College Dining Plans – Gluten Free Guides

It’s college acceptance season, and you’re considering a school, but have you considered everything?


Odds are you are probably like me and let one important consideration slip; food. Don’t worry though, there is still plenty of time to look into it! By now you are probably starting to receive your letters of acceptance, and if not will be here very soon. This makes it the perfect time to help you narrow down a school based on dining plans. While many colleges do offer gluten free options, far too often they are unsafe for consumption by somebody with Celiac Disease. As such, I have a few tips, tricks and warnings.

  1. Visit the campuses of the schools you are considering again, looking at both housing options and dining options. While you look try to note if there are any options for housing that will provide you with a kitchen.
  2. Explore the dining halls, see if you can locate any gluten free options and see if they are separate and safe. If possible chat with a chef and see what precautions they take, get a general idea of what to expect. 
  3. Determine if the dining plan is a requirement for first year students. 
  4. Calculate the cost difference between the dining plan (assuming it offers safe gluten free options), and making your own meals (assuming you can get a kitchen).
My school personally doesn’t offer safe gluten free options but required the dining plan for all first year students. As a result I had to petition to be allowed off the plan, if you choose a school and need to petition the dining plan, it is a good idea to start the process immediately. I made the mistake of waiting to the last minute and it was nearly disastrous as I likely would have needed to pay for a month or two of food I would have been unable to eat. For me, the petition requires a note from my physician, and some paperwork to be submitted. It is a simple enough process but one to definitely be aware of. Just do the option that is best for you, be careful of possible cross contamination, and consider the difference in time and cost of preparing your own food versus a dining plan. If there is something I missed here that you have questions on feel free to leave a comment and I will do my best to answer!

Thanks for reading, and as always, enjoy!

Christmas Feasting – A Gluten Free Guide – The College of Celiac

Christmas Eve is today, and that means all around the globe people are beginning to prepare for Christmas Dinner. Whether you are like my family, who have a free for all style buffet Christmas Eve, followed by a traditional dinner on Christmas, or a traditional family who only does the dinner, it can all be very hard to navigate. That is why I have made this list, much like with my Thanksgiving video, in order to assist you in preparing for the holiday!
First off the hams, beware as a shocking number of glazes do unfortunately contain gluten and may lead to a surprise reaction. Our go to on Hams is honey baked, which as far as my research and experiences have shown have, gluten free hams as well as turkeys. If you ensure that the glazes and the hams are prepared in a facility that does not contain gluten, i.e. avoid any meats that say processed on equipment that processes wheat, as well as ensuring that all nutrition labels are free of wheat, barely, or rye, you will be fine. Just take extra caution to make sure the meats are safe, and if necessary stick with Honey Baked or Butterball as traditionally these have been safe options.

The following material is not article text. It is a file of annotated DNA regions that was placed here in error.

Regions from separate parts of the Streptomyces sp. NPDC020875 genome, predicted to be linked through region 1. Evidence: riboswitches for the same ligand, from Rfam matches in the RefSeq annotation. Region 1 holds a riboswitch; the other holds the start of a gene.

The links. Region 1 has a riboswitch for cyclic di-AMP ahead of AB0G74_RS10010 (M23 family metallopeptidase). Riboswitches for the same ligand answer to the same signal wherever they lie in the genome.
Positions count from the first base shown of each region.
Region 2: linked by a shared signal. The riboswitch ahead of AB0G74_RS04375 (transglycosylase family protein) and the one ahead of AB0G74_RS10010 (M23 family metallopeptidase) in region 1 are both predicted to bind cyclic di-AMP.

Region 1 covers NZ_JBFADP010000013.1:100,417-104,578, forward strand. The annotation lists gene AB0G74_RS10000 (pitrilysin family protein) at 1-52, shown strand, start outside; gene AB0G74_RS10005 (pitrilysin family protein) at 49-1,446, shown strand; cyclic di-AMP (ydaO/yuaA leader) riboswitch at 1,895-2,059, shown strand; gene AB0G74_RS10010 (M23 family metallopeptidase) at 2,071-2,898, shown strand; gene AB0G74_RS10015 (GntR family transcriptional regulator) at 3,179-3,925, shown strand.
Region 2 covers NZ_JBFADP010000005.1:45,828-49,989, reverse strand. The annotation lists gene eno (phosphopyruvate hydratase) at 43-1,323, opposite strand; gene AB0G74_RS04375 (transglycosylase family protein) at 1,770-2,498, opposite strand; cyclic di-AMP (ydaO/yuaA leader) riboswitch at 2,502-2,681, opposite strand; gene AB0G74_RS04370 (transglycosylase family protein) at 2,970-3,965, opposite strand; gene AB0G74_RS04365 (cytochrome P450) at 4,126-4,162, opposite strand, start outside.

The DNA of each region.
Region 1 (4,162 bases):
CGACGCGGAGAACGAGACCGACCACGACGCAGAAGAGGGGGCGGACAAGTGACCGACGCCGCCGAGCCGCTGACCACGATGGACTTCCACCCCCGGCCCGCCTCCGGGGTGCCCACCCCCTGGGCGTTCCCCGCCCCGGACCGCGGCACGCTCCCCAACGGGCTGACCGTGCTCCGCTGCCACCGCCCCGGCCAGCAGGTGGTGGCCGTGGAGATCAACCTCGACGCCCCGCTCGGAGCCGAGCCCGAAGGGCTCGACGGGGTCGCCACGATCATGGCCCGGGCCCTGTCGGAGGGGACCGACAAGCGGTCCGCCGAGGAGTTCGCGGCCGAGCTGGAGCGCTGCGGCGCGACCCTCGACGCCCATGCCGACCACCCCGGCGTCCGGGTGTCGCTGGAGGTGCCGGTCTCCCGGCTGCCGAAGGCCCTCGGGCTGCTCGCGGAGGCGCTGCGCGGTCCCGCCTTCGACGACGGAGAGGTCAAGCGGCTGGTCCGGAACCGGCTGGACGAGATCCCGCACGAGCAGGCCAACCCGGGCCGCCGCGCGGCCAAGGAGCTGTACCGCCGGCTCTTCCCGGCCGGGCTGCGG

Next up is mashed potatoes, as touched upon in my Thanksgiving video, homemade potatoes are your safest option. This makes sure that it is done in your kitchen, and allows the best shot of avoiding any kind of cross contamination. Of course in order to have a proper gravy this should be made at home too. Sadly for us, the majority of gravies do contain flour in order to maintain their gravy-like consistency. I have found very few store-bought alternatives, often settling for mashed potatoes with butter, or having to make my own from scratch. Also a quick side note with butter, if you are gluten free it is always a safe bet to have a separate container of spreadable butter in order to prevent any accidental crumbs winding up in the foods and causing a reaction. 
As for additional sides, this is more up to the individual family. Usually we make a dinner roll substitute, making enough to feed everyone to prevent cross contamination. Various recipes can be found online with a quick google search. We also usually have a fruit salad to accompany the dish. This adds a nice balance to the richness of the main courses, while also offering a healthier option during the meal. There could also be some sort of veggie dish, though I believe ours is some combination of roasted carrots and other such veggies. Another thing we traditionally make is green bean casserole, however this is often not gluten free due to the usage of onion strings. This can be easily modified to be made gluten free, assuming proper substitutes are used or the strings are omitted. Perhaps try caramelizing onions instead. I will be sure to link my Thanksgiving video as well to offer additional meal ideas!

Finally desserts, these are always a tricky topic. Personally, I love some kind of cake dish to pair with a finishing out of a Christmas dinner. Of course this presents a problem as the majority of cakes are not gluten free. Luckily various recipes can be found online, one year one of my favorite items was a gluten free chocolate cheesecake. This of course is just one idea, there are also holiday brownies, Christmas Candy (Guide for that soon), gluten free sugar cookies, etc. Really the choice is yours, take whatever your favorite holiday dish is, and substitute referencing the Internet for help if needed.

I hope this guide was helpful, as stated before I will link in my video. Thank you all for reading, and as always, enjoy!